Leaving the Altiplano Behind

Trip Start Jan 20, 2004
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Trip End Ongoing


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Friday, January 6, 2006

Since Mike had spent the first year of his life in Puno, we had expected to feel his presence there with heavy hearts. Instead, we thoroughly enjoyed walking down memory lane: remembering how the market women jokingly offered us a million Soles for our beautiful, blond haired baby; peeking in the windows of his room in our house on Avenida el Sol, even though half of it had been demolished to make way for a sparkling new three-storey apartment building; and climbing the surroundings hills where we so often took him for picnics on a Saturday afternoon with the rest of the gang!

Remembering a special weekend when we took Mike on a boat trip to the islands in Lake Titicaca, we decided that a return excursion would be in order. First stop was the famous "Floating Islands" of the Uros people - now totally over-commercialized to the extent that tourist boats almost outnumber the Uros themselves. Nevertheless, the feeling of walking on a wet, spongy island constructed from layer upon layer of totora reeds is quite an experience.

Our main destination, Isla Amantaní, was another three hours east across the lake. As soon as our trusty captain has set the boat on course, he handed over the wheel to the mate and then proceeded to settle down with a small mirror and pluck hairs out of his chin for the next hour! On the island the families themselves have organized home-stays for the arriving visitors, as there are no restaurants or hotels. We climbed the hill with our hosts Estaphan and Teresa, from the water's edge to the uppermost housing compound in the village, where a hearty lunch of quinua soup followed by a plate of rice, potato and a boiled egg awaited us. Sitting in the adobe kitchen filled with smoke from the cooking fire, we couldn't help but wonder why after all these years of development aid, houses still are not equipped with such a basic facility as a smokeless stove and chimney.

An afternoon climb to Pachatata (Father Earth) at the island's second-highest summit provided magnificent views of the lake as well as the various crops that were obviously benefiting from the rainy season - potatoes, quinua, faba beans, barley and tarwi. Be that as it may, the storm clouds quickly gathered and we were forced to leave the solitude of the pre-Inca Tiahuanaco ruins to avoid a thorough soaking. Although the thunder, lightening and heavy rain continued throughout the night, we were warmed by the sincere hospitality of our host family, complete with seven children and a grandchild.

Although similar in many ways, the Isla de Taquile is the last of Lake Titicaca's islands where the people have retained their traditional dress. Hiking for several hours around the island the next day, we admired the various hats, vests, embroidered blouses, and shawls with multi-coloured pompoms. Each of these items of apparel apparently tell their own interesting stories about status of marriage, mood of the wearer, and likely response to potential admirers......hmmm....perhaps we would do well to adopt similar dress codes in Canada!!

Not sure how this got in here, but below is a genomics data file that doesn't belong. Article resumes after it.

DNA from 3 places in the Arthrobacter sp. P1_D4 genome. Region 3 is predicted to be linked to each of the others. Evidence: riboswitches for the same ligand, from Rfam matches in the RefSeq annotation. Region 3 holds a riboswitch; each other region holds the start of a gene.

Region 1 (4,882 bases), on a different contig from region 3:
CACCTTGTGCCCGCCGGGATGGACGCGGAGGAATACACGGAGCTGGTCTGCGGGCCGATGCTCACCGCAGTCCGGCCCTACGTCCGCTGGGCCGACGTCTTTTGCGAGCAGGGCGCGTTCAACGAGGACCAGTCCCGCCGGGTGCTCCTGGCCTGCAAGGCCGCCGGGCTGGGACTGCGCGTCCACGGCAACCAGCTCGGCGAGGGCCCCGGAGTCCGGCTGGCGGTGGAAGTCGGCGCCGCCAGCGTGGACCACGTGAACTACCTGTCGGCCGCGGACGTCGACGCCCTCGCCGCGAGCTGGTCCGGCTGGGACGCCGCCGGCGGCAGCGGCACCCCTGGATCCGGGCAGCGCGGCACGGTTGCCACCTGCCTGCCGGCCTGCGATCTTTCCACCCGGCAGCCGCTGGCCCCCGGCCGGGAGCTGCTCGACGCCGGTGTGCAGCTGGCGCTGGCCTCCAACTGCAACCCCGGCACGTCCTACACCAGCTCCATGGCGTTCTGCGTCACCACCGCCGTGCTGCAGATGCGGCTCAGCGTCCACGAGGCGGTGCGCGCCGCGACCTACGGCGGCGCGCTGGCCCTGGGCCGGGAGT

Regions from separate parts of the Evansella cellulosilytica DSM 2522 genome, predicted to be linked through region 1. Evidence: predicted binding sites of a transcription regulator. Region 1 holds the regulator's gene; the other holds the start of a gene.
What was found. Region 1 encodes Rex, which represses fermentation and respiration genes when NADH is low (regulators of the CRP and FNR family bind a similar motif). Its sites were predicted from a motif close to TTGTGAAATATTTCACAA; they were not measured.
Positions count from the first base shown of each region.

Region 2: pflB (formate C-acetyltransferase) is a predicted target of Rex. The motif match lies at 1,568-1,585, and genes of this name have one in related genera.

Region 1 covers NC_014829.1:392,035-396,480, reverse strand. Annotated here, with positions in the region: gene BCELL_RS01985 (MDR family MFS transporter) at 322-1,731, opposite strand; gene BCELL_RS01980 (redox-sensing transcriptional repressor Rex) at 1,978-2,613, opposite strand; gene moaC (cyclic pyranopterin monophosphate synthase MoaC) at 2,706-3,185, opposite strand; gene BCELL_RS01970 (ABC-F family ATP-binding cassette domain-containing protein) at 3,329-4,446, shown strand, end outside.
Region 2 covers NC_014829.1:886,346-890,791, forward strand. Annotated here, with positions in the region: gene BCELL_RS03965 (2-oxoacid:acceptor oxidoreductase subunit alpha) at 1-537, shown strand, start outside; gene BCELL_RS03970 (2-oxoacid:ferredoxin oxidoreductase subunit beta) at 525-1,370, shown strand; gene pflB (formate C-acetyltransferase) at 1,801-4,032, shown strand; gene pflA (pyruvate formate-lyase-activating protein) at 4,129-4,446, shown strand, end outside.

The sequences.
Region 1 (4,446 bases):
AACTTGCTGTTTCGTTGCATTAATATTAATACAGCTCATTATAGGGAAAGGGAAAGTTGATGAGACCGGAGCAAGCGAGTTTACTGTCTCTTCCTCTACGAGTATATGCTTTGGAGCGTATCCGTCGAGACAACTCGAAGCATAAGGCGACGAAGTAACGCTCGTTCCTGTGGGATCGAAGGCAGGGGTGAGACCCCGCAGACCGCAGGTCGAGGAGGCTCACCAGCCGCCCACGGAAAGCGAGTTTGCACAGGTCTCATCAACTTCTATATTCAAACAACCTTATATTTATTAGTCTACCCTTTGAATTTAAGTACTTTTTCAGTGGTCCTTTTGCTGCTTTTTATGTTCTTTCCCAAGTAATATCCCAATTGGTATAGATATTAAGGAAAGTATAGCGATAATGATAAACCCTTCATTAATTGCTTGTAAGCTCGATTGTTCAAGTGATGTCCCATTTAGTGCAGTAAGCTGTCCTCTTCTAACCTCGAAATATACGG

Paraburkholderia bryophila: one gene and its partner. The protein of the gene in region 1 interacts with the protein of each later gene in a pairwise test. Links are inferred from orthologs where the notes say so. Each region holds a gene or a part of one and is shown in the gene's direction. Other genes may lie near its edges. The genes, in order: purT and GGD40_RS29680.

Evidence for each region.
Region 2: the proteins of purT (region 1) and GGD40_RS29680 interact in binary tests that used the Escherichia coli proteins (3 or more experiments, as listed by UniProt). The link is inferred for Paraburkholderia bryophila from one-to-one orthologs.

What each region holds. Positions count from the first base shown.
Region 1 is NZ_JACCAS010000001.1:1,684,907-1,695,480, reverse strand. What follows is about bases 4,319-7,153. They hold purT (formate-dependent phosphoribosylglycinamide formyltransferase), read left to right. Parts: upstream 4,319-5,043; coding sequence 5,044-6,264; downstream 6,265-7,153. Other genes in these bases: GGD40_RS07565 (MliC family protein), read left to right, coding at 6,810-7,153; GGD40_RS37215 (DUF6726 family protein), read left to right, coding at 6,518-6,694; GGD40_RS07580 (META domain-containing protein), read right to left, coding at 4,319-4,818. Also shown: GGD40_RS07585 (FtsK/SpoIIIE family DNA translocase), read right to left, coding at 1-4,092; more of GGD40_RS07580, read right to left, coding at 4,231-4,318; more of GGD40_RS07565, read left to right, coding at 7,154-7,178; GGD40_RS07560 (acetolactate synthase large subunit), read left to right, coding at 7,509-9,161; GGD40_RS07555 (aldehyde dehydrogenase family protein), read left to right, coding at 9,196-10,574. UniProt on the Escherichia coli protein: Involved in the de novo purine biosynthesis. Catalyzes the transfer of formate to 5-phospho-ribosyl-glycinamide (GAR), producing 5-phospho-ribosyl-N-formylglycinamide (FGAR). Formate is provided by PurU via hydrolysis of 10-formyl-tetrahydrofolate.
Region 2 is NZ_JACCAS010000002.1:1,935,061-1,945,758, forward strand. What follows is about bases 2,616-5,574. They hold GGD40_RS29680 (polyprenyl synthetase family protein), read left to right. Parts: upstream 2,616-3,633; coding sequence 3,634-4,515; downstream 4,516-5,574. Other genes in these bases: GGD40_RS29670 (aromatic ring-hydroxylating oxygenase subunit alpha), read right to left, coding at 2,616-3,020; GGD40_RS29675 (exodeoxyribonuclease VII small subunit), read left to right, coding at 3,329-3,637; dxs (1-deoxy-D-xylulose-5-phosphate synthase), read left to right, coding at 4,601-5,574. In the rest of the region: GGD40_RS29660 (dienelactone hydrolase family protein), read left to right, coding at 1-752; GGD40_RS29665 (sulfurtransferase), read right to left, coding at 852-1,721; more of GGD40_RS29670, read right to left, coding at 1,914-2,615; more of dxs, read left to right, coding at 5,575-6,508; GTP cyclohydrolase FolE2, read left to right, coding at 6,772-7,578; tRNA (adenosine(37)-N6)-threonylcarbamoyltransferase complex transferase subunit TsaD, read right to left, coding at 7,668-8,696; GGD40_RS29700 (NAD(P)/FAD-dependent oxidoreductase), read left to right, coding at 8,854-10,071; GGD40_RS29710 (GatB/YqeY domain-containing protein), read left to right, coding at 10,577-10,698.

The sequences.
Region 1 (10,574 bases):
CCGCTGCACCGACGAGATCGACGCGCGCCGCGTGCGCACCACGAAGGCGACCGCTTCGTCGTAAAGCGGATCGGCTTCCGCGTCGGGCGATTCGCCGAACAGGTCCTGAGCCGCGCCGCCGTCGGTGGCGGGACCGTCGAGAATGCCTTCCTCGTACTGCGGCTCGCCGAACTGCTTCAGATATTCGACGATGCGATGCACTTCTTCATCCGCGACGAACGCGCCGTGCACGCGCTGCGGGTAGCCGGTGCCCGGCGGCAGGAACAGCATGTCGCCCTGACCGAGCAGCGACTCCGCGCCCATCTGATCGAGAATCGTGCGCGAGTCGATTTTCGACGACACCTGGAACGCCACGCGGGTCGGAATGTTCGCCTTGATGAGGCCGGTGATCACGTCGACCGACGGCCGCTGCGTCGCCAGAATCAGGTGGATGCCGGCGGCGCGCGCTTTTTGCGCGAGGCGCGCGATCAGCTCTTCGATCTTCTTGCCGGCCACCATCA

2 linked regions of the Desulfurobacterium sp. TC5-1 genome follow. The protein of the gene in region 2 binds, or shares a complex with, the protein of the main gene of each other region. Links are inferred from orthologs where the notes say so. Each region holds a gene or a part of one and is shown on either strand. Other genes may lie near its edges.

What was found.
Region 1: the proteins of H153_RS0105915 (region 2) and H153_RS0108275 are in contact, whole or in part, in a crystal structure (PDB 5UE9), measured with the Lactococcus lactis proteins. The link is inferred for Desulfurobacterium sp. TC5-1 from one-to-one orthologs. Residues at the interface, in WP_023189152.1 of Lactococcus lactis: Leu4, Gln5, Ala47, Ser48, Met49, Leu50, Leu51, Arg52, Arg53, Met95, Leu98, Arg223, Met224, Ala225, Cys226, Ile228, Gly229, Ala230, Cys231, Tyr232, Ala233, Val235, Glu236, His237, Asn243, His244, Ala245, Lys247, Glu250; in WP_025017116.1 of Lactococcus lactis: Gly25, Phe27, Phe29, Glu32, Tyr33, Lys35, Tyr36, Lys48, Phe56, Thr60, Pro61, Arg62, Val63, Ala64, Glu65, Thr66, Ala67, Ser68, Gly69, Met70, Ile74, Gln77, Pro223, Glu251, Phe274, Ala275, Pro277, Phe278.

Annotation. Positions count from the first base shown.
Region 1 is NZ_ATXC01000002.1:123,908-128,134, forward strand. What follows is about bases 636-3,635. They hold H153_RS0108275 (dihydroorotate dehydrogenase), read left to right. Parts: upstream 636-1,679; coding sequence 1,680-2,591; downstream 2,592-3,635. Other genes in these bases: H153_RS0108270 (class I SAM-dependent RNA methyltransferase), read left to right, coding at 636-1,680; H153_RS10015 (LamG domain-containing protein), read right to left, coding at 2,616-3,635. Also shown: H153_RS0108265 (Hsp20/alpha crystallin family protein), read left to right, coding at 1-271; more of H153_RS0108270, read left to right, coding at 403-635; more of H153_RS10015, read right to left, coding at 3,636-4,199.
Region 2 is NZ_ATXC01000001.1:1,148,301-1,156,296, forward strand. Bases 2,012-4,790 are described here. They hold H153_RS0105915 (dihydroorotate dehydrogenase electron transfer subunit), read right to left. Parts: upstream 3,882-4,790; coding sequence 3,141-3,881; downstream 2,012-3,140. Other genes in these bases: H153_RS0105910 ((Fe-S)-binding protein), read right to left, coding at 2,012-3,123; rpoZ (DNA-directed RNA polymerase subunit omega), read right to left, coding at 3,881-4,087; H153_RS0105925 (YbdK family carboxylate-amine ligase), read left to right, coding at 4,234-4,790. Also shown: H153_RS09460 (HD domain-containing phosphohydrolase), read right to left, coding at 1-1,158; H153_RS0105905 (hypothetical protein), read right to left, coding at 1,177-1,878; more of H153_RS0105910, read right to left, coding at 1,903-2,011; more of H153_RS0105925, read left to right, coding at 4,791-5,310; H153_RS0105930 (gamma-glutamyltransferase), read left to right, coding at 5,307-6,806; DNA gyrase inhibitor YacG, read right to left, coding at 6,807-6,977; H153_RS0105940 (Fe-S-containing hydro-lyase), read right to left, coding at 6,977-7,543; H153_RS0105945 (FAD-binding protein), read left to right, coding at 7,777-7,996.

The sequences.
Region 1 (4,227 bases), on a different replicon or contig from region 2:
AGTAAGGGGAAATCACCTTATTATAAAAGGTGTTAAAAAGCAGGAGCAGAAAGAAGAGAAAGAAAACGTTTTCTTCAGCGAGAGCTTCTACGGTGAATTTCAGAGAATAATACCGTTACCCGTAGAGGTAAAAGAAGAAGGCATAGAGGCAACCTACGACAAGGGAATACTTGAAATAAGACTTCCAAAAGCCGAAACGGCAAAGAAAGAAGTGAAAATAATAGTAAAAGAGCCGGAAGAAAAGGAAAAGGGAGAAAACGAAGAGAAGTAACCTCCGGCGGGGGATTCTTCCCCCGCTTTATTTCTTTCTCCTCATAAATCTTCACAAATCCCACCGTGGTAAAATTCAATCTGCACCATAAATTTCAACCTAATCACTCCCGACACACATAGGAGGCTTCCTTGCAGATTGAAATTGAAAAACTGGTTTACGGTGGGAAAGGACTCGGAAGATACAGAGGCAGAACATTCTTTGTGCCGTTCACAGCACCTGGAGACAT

We left Puno with the unquestionable feeling that some necessary healing had taken place, and finally headed back across the altiplano towards Bolivia. Sounds easy enough, although we endured yet another frustrating border crossing at Desaguadero - after the fourth unabashed request for a bribe by a uniformed border official, our patience was running extremely thin!! Not wishing to revisit the congestion of La Paz, we luckily managed to bypass the capital and the chaotic sprawling satellite city of El Alto relatively easily and made our way southward where we spent a night camping in the open pampa.

There were still quite a few more high altitude passes to be crossed before leaving the thin air of the altiplano behind us. The almost daily rains had definitely changed the landscape of the mountainous areas, so in addition to clouds reducing our visibility, we found ourselves dodging the numerous boulders on the road, resulting from recent landslides. As we finally dropped down into the Cochabamba Valley, our hearts went out to the unfortunate farmers whose abundant crops were submerged in the muddy waters of the overflowing river.

Walking the streets of Cochabamba, we felt that "schizophrenic" might aptly describe this city of perpetual spring. Although our guide books had clearly warned us of the nerve-shattering atmosphere of Bolivia's largest market town, we decided that a short ramble through the heart of the market would be of interest. The first half hour was rather intriguing, but being caught in the smelly chicken section during a heavy downpour was not exactly the adventure we were looking for!! Chaos ensued immediately following the rainstorm - streets became mini-lakes; cabbages floated towards the drains; passing cars splashed mud over everything; and purchasers hurriedly hailed taxis and micros to escape the turmoil.

As a complete contrast, the chic restaurants in the northern part of the city simply put out their colourful awnings as they continued to cater to the trendy crowd. Owners of the fashionable apartment buildings stood proudly on the tree-lined boulevard, seemingly oblivious to the disorder taking place in the southern market areas. We felt truly fortunate to have experienced the two very different faces of a progressive Bolivian city.
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